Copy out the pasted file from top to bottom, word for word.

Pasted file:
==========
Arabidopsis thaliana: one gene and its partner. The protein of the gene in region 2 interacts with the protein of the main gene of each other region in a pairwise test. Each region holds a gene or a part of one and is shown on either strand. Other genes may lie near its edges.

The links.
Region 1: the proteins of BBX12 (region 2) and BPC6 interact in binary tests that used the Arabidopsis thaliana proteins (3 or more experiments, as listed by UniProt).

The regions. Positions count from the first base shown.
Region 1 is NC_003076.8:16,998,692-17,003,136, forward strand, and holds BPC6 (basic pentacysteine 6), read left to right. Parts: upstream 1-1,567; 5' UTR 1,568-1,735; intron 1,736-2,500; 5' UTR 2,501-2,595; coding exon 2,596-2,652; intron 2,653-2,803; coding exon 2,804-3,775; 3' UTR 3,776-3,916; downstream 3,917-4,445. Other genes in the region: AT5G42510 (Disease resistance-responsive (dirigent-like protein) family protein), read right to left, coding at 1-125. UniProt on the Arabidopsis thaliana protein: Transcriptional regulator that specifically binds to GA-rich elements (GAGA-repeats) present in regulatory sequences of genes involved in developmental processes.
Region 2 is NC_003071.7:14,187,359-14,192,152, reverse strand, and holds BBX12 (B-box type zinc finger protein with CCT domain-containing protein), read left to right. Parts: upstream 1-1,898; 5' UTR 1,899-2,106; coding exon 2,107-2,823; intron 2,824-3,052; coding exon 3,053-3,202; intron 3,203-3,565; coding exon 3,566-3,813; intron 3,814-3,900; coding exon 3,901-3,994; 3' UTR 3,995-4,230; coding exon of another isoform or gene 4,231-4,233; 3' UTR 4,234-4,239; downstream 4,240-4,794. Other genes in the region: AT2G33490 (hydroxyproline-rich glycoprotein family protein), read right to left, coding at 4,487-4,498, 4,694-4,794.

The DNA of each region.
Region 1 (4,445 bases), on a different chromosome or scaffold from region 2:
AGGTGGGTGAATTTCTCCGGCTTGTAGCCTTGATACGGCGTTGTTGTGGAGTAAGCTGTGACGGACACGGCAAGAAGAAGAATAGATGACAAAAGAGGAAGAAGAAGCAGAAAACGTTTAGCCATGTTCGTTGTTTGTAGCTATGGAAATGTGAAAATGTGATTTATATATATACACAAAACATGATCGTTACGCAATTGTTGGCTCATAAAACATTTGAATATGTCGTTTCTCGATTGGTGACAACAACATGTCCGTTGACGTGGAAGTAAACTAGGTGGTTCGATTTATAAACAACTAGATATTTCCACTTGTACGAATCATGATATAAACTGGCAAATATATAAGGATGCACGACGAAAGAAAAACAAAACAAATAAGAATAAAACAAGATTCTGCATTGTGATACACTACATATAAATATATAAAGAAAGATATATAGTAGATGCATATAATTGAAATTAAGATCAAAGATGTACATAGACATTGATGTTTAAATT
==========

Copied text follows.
Arabidopsis thaliana: one gene and its partner. The protein of the gene in region 2 interacts with the protein of the main gene of each other region in a pairwise test. Each region holds a gene or a part of one and is shown on either strand. Other genes may lie near its edges.

The links.
Region 1: the proteins of BBX12 (region 2) and BPC6 interact in binary tests that used the Arabidopsis thaliana proteins (3 or more experiments, as listed by UniProt).

The regions. Positions count from the first base shown.
Region 1 is NC_003076.8:16,998,692-17,003,136, forward strand, and holds BPC6 (basic pentacysteine 6), read left to right. Parts: upstream 1-1,567; 5' UTR 1,568-1,735; intron 1,736-2,500; 5' UTR 2,501-2,595; coding exon 2,596-2,652; intron 2,653-2,803; coding exon 2,804-3,775; 3' UTR 3,776-3,916; downstream 3,917-4,445. Other genes in the region: AT5G42510 (Disease resistance-responsive (dirigent-like protein) family protein), read right to left, coding at 1-125. UniProt on the Arabidopsis thaliana protein: Transcriptional regulator that specifically binds to GA-rich elements (GAGA-repeats) present in regulatory sequences of genes involved in developmental processes.
Region 2 is NC_003071.7:14,187,359-14,192,152, reverse strand, and holds BBX12 (B-box type zinc finger protein with CCT domain-containing protein), read left to right. Parts: upstream 1-1,898; 5' UTR 1,899-2,106; coding exon 2,107-2,823; intron 2,824-3,052; coding exon 3,053-3,202; intron 3,203-3,565; coding exon 3,566-3,813; intron 3,814-3,900; coding exon 3,901-3,994; 3' UTR 3,995-4,230; coding exon of another isoform or gene 4,231-4,233; 3' UTR 4,234-4,239; downstream 4,240-4,794. Other genes in the region: AT2G33490 (hydroxyproline-rich glycoprotein family protein), read right to left, coding at 4,487-4,498, 4,694-4,794.

The DNA of each region.
Region 1 (4,445 bases), on a different chromosome or scaffold from region 2:
AGGTGGGTGAATTTCTCCGGCTTGTAGCCTTGATACGGCGTTGTTGTGGAGTAAGCTGTGACGGACACGGCAAGAAGAAGAATAGATGACAAAAGAGGAAGAAGAAGCAGAAAACGTTTAGCCATGTTCGTTGTTTGTAGCTATGGAAATGTGAAAATGTGATTTATATATATACACAAAACATGATCGTTACGCAATTGTTGGCTCATAAAACATTTGAATATGTCGTTTCTCGATTGGTGACAACAACATGTCCGTTGACGTGGAAGTAAACTAGGTGGTTCGATTTATAAACAACTAGATATTTCCACTTGTACGAATCATGATATAAACTGGCAAATATATAAGGATGCACGACGAAAGAAAAACAAAACAAATAAGAATAAAACAAGATTCTGCATTGTGATACACTACATATAAATATATAAAGAAAGATATATAGTAGATGCATATAATTGAAATTAAGATCAAAGATGTACATAGACATTGATGTTTAAATT